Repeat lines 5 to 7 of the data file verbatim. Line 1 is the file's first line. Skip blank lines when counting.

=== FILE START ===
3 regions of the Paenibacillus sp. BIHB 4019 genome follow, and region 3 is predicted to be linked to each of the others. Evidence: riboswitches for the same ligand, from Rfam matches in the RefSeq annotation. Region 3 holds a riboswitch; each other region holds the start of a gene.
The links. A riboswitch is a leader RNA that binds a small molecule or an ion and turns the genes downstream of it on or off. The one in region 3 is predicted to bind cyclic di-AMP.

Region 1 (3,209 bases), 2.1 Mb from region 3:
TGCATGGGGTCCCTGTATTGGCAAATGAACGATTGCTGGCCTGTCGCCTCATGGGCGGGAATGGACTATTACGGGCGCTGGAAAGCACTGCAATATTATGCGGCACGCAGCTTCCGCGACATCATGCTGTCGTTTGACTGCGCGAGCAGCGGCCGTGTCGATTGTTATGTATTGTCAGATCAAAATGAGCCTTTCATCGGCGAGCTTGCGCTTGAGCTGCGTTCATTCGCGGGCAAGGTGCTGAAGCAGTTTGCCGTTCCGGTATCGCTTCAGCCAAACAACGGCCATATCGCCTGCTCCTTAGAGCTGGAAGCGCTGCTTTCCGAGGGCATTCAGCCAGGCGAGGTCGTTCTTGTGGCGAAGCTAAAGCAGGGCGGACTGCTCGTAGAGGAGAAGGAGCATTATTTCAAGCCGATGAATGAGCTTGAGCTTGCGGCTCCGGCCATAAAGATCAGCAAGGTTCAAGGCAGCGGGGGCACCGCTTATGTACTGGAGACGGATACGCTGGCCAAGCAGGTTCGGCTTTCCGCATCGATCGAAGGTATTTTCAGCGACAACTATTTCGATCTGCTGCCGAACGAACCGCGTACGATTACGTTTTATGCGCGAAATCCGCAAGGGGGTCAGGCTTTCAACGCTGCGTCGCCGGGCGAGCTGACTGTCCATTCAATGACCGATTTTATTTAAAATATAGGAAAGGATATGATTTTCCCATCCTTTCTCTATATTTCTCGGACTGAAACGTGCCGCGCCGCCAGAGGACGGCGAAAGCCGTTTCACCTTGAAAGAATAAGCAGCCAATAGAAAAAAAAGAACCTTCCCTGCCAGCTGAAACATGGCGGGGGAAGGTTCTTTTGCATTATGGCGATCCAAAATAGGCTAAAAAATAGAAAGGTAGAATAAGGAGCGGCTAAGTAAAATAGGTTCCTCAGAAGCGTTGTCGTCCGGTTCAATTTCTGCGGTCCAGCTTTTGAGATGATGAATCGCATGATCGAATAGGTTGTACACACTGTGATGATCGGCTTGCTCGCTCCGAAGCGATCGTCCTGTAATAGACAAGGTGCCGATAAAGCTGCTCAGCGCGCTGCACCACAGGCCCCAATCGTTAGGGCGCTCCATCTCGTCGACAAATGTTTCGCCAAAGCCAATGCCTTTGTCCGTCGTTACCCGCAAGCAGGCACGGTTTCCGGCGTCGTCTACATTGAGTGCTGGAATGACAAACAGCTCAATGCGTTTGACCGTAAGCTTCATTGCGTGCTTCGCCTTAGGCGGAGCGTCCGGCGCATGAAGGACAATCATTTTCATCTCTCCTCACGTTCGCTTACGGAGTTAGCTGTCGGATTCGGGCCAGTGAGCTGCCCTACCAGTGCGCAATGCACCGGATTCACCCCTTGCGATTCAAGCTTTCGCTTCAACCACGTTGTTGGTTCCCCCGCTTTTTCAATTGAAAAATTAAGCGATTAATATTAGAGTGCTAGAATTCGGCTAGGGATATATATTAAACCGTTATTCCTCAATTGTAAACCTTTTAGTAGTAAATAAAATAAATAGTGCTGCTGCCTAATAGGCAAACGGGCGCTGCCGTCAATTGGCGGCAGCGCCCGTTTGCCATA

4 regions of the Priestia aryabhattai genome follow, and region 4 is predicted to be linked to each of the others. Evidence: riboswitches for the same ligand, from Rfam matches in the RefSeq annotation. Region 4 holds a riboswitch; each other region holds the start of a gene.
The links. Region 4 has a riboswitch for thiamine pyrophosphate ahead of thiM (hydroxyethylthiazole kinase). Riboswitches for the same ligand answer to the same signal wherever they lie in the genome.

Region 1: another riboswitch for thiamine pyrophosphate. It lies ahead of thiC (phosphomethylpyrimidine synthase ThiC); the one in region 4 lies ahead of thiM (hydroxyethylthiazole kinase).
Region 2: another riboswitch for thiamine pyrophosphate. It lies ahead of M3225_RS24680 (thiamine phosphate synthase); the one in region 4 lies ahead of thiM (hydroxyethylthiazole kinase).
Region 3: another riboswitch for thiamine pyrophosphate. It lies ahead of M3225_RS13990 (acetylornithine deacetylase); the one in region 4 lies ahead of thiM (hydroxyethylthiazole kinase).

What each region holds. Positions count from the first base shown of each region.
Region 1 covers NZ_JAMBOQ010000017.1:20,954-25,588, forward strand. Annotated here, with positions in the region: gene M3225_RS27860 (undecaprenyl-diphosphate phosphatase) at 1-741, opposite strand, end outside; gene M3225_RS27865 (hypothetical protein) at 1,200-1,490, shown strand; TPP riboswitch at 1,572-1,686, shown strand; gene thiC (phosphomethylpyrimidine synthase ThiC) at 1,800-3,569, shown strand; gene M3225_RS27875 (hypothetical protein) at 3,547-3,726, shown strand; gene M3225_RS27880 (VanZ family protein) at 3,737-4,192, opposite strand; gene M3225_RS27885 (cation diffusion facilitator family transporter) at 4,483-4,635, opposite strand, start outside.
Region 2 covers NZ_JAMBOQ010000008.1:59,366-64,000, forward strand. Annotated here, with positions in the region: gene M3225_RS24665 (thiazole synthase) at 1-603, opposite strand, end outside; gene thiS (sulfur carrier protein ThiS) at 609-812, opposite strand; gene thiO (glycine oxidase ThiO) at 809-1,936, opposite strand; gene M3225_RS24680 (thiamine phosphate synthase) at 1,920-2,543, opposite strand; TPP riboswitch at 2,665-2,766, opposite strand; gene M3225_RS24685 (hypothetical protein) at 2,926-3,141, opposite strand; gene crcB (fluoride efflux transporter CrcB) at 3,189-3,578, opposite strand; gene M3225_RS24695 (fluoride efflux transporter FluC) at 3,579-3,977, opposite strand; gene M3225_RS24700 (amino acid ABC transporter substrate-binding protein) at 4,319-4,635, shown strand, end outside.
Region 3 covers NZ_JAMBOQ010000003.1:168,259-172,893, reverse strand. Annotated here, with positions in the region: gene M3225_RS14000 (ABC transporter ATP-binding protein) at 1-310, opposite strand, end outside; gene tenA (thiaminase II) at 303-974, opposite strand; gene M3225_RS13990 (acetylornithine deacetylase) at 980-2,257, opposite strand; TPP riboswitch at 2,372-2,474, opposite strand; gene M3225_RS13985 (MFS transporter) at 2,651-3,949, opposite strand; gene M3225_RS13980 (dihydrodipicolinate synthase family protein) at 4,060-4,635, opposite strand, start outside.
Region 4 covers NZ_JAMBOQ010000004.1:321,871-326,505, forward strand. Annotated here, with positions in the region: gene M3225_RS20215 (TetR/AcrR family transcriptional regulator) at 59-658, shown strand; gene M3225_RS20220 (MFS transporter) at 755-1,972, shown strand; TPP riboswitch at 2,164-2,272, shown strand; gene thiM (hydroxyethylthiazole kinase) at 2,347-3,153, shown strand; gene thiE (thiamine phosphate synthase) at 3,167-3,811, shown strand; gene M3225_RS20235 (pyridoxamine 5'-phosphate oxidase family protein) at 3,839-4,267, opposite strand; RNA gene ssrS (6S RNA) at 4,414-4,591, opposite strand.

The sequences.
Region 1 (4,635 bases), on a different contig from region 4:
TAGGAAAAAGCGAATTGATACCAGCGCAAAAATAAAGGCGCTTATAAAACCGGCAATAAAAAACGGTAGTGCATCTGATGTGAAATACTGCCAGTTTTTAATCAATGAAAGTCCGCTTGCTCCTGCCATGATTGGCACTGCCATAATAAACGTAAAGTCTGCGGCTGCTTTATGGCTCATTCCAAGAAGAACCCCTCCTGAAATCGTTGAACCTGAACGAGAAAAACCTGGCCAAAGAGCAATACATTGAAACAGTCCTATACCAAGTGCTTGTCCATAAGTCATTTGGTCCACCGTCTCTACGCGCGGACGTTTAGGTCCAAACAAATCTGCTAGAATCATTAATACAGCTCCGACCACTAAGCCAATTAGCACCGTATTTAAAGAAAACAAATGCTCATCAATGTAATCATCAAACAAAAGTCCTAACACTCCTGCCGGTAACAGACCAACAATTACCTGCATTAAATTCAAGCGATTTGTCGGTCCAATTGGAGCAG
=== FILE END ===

4 regions of the Priestia aryabhattai genome follow, and region 4 is predicted to be linked to each of the others. Evidence: riboswitches for the same ligand, from Rfam matches in the RefSeq annotation. Region 4 holds a riboswitch; each other region holds the start of a gene.
The links. Region 4 has a riboswitch for thiamine pyrophosphate ahead of thiM (hydroxyethylthiazole kinase). Riboswitches for the same ligand answer to the same signal wherever they lie in the genome.

Region 1: another riboswitch for thiamine pyrophosphate. It lies ahead of thiC (phosphomethylpyrimidine synthase ThiC); the one in region 4 lies ahead of thiM (hydroxyethylthiazole kinase).